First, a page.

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You Are Not A Citizen: Berlin’s Zones of Exclusion

A new exhibition opened tonight (1/11/13) at the Kunstquartier Bethanien called ‘In Search of Europe? Equals in an Unequal World’. It is the product of research from Berlin’s Centre for the Modern Orient (ZMO, Zentrum Moderner Orient––I didn’t think people used the term ‘Orient’ anymore, I feel like I’m in a David Lean film!)

The exhibit considers the extent to which Europe is a benchmark against which other parts of the world measure themselves––again, not a question that haunts me at night, given the Euro crisis, and the rise of China and the other BRICS states. Like so many such exhibits, the theoretical considerations take centre stage and the art is happenstance, despite some gentle self-parody from the curators about being pickled in the discourse of post-Saidean Orientalism. The walls are covered with plenty of text, and content analysis would show the impressive recurrence of the words “The Other”, “Performance”, and “Space”.

Yawn. Is it that I’m a historian? Well, shoot me. Or is it just that it’s all so old-hat?

Karem Ibrahim’s installation, ‘Randomly Selected’, however, is a visceral and effective performance piece. As an Egyptian living in Britain, he was inspired by frequent experiences of racial profiling, especially being taken for secondary inspection at national borders in airports despite holding British citizenship. His work can be compared broadly to the Bosnian artist Sejla Kameric’s 2000 installation in Ljubljana which absurdly divided bridge traffic into ‘EU Citizens’ and ‘Others’ (pictured below).

In Ibrahim’s piece, a guard barks at you not to step on yellow lines to one side of the hallway when you enter the gallery. Directed to the right, some visitors are allowed to pass through to the exhibit, but others are ‘randomly selected’ (in this case, the selection does seem by chance, something quite different from what many Arabs and others passing through borders actually experience).  Following a winding corridor, you are made to wait. Once admitted into the examination chamber, your photograph is taken and you are issued a visa card (pictured above), something of a souvenir. The actual picture-taking is more pleasant than what you normally experience at a border, but being forced to wait is not, especially if confused friends expect you on the other side (one guy, impatient, simply forced his way through––try that in an airport!)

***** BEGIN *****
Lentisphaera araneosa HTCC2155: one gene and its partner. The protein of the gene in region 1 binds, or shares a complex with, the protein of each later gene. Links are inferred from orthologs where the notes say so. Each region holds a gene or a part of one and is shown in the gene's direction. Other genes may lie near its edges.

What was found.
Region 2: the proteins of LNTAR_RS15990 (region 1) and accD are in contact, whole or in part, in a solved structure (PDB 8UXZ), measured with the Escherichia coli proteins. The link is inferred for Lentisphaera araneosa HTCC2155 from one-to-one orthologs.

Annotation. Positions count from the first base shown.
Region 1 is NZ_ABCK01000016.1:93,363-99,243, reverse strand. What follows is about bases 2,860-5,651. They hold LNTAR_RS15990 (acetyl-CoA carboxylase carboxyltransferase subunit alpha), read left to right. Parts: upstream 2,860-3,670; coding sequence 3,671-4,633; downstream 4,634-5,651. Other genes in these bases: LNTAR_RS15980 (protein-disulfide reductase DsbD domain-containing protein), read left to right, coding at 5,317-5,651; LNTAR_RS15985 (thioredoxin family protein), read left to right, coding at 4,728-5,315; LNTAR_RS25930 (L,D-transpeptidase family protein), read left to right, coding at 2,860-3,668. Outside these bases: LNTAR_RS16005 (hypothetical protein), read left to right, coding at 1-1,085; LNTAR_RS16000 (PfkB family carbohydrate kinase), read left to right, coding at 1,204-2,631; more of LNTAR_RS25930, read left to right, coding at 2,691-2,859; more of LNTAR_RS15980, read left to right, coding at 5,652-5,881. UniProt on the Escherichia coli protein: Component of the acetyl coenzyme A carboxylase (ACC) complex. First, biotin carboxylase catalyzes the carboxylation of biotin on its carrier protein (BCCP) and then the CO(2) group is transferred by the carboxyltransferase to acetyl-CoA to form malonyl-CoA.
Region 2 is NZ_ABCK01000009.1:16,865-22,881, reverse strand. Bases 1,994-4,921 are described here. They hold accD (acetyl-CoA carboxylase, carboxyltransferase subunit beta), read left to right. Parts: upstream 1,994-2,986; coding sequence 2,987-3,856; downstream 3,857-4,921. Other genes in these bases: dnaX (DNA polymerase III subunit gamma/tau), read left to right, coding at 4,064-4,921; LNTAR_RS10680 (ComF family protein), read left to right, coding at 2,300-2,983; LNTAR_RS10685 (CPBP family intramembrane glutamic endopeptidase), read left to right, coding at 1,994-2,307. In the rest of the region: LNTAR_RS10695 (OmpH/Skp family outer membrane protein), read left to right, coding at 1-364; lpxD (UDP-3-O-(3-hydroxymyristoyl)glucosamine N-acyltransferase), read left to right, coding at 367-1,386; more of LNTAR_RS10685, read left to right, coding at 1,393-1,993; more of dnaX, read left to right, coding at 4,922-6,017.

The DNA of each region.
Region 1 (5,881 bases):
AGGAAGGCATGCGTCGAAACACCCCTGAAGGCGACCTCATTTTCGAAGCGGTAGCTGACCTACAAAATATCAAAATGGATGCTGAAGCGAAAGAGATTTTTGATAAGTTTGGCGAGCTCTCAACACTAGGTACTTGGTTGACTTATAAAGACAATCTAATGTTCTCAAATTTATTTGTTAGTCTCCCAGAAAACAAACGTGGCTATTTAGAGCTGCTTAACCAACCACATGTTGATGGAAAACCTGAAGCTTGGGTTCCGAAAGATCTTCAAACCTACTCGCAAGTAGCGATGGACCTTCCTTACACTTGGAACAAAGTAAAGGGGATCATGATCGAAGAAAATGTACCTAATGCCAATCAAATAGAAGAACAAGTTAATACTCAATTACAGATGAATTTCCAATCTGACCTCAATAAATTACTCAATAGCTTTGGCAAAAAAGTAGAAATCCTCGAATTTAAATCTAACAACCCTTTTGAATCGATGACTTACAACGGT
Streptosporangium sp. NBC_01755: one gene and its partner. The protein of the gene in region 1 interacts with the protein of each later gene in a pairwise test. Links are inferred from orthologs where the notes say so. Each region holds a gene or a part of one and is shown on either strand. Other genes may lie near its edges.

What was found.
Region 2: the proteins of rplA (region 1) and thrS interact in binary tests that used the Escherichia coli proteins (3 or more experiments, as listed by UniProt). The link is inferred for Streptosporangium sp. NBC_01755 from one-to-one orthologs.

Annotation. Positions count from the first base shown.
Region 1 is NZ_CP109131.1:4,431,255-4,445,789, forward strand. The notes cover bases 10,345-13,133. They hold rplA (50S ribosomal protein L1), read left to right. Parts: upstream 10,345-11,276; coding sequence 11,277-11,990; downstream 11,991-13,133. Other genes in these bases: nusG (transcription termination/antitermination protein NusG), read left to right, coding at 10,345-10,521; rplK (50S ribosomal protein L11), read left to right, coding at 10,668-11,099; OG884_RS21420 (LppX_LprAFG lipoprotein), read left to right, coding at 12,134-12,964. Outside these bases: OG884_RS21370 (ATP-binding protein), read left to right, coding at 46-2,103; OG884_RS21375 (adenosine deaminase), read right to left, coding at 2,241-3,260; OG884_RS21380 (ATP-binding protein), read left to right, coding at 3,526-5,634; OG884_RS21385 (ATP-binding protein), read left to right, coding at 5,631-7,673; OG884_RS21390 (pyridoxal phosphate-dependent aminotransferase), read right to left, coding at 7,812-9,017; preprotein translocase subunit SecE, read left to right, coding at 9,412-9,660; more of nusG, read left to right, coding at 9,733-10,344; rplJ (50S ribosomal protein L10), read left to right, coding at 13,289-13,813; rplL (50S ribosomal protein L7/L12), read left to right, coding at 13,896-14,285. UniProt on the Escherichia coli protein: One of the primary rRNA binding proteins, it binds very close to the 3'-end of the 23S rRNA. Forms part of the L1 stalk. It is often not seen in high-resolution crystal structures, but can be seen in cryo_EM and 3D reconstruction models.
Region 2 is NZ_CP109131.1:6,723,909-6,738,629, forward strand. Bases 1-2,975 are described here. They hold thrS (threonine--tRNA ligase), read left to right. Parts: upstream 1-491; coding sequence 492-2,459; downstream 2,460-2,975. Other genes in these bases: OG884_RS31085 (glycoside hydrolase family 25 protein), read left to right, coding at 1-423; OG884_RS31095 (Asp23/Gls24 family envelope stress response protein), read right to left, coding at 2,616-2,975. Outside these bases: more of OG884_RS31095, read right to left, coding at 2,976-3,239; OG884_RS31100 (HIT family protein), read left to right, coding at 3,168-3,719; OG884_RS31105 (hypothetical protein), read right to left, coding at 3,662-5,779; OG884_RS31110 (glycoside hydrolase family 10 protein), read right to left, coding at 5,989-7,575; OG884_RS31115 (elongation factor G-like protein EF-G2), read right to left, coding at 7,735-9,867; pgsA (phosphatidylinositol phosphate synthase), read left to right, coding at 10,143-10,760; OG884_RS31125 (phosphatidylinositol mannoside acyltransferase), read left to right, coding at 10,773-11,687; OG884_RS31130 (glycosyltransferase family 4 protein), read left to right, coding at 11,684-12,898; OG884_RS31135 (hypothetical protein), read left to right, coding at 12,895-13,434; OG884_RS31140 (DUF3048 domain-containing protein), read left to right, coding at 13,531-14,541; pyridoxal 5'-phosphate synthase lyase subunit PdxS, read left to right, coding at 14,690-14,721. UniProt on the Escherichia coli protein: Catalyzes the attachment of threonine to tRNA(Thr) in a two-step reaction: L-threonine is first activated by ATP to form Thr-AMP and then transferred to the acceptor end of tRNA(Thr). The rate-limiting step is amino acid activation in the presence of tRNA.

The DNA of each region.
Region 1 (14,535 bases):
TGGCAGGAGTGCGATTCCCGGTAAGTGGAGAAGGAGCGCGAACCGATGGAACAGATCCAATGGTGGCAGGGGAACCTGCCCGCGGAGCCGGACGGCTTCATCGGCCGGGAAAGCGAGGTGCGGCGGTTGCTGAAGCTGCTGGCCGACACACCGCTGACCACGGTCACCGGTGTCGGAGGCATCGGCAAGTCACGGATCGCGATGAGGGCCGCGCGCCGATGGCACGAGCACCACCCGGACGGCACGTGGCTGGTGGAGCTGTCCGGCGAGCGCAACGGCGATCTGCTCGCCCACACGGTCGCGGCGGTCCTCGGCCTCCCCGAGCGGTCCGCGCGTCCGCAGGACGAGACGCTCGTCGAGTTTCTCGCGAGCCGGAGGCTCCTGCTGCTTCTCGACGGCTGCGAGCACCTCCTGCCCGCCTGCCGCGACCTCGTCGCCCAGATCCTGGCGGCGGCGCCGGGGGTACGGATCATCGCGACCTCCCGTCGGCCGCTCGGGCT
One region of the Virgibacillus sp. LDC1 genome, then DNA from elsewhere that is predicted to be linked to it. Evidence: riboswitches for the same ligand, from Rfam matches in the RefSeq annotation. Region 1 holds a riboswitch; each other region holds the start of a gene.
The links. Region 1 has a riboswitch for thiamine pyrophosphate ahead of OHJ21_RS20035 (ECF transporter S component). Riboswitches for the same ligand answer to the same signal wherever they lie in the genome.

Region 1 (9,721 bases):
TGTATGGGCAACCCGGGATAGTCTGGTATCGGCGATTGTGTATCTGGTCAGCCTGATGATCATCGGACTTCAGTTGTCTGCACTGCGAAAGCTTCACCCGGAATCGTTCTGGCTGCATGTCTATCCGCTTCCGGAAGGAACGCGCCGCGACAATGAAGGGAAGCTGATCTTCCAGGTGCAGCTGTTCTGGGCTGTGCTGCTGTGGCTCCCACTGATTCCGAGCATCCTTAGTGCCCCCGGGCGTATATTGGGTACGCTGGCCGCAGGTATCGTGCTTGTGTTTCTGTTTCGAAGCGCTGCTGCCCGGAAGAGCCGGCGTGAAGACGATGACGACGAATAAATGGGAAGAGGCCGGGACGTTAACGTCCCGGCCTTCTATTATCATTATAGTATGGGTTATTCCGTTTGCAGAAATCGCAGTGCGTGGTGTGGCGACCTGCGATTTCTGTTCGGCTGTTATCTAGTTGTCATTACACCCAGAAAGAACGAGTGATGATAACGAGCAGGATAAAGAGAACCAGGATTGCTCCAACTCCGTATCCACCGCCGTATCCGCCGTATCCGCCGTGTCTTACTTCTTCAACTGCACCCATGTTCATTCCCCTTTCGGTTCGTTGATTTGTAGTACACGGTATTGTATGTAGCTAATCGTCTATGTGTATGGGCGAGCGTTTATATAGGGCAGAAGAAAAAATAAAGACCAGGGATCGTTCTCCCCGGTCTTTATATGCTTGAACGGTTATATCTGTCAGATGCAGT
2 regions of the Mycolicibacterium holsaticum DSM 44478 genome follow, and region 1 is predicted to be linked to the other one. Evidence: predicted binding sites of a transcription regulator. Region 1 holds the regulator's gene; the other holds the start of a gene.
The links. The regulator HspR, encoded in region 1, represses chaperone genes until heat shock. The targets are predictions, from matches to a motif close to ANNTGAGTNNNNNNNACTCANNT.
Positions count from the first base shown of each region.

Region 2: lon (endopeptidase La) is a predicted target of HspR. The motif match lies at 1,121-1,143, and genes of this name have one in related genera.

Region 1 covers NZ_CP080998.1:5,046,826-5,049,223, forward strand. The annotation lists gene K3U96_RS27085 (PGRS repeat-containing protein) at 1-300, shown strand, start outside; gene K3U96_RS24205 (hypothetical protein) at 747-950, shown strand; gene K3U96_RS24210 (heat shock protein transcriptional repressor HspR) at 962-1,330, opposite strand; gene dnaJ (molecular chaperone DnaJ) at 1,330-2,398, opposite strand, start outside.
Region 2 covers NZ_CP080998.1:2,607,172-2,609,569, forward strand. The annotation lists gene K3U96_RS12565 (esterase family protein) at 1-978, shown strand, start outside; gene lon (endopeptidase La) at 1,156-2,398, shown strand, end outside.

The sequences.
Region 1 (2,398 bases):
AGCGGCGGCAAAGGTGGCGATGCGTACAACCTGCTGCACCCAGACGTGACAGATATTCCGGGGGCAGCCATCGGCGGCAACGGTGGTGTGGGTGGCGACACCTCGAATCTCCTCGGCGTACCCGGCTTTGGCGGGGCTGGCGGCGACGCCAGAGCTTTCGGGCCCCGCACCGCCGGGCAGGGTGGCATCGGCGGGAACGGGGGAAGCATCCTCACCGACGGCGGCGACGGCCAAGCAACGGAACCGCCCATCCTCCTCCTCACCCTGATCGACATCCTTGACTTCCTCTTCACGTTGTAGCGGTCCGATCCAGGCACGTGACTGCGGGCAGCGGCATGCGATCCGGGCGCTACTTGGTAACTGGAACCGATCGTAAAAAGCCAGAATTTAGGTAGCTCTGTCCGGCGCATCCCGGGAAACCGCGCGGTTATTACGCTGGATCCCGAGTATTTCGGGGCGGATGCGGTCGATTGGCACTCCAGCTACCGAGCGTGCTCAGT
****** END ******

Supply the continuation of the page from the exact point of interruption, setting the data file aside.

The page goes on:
But it is the evocation of real situations you might have had at borders which makes the installation effective. The narrow waiting space is suggestive of those that exist in thousands of customs areas all around the world, where so many individuals are experiencing moments of terror this very moment.

The German press has been filled with reports on the subject of ‘border terror’ recently, specifically about how American border authorities use personal information farmed from the internet to deny entry to presumably harmless foreign citizens (this from a Dutch writerthis one in German about a young man who made the mistake of entering the US with a guitar; and this one about a German writer subject to a travel ban). The installation in this way responds very much to the journalistic Zeitgeist in Berlin, where, of course, news of Snowden and the surveillance of Merkel’s mobile phone dominate.

Now, related: earlier in the day, I was walking down the Maybachufer and was drawn to two public-action publicity stands: one for the referendum on Berlin’s power which will happen on 3 November, and a second petitioning to stop mass commercial and residential developments planned for the former Tempelhof airfield. 

I was all ready to get on board with both causes––ones which affect me as a Berlin tax-payer and resident who pays a power bill and goes to Tempelhof a couple times a week––but of course I am excluded from this kind of decision making because I am not a citizen. I called up the Burgeramt about participating in the referendum (after all, EU citizens can vote for the Berlin mayor), and got a ‘Nein!’ before the phone was hung up. The materials for the petition (pictured below) make quite clear that long-term non-German Berliners cannot have a voice. So much for civic participation.

All this seems hardly cause for complaint when compared to the struggles of all those asylum seekers still tenting for at least another two weeks in the cold of Berlins’ city-centre refugee camp on Oranienplatz (you can read about them here). You hardly need to visit a mock-up border control in an arts space to understand what exclusion means in the German capital.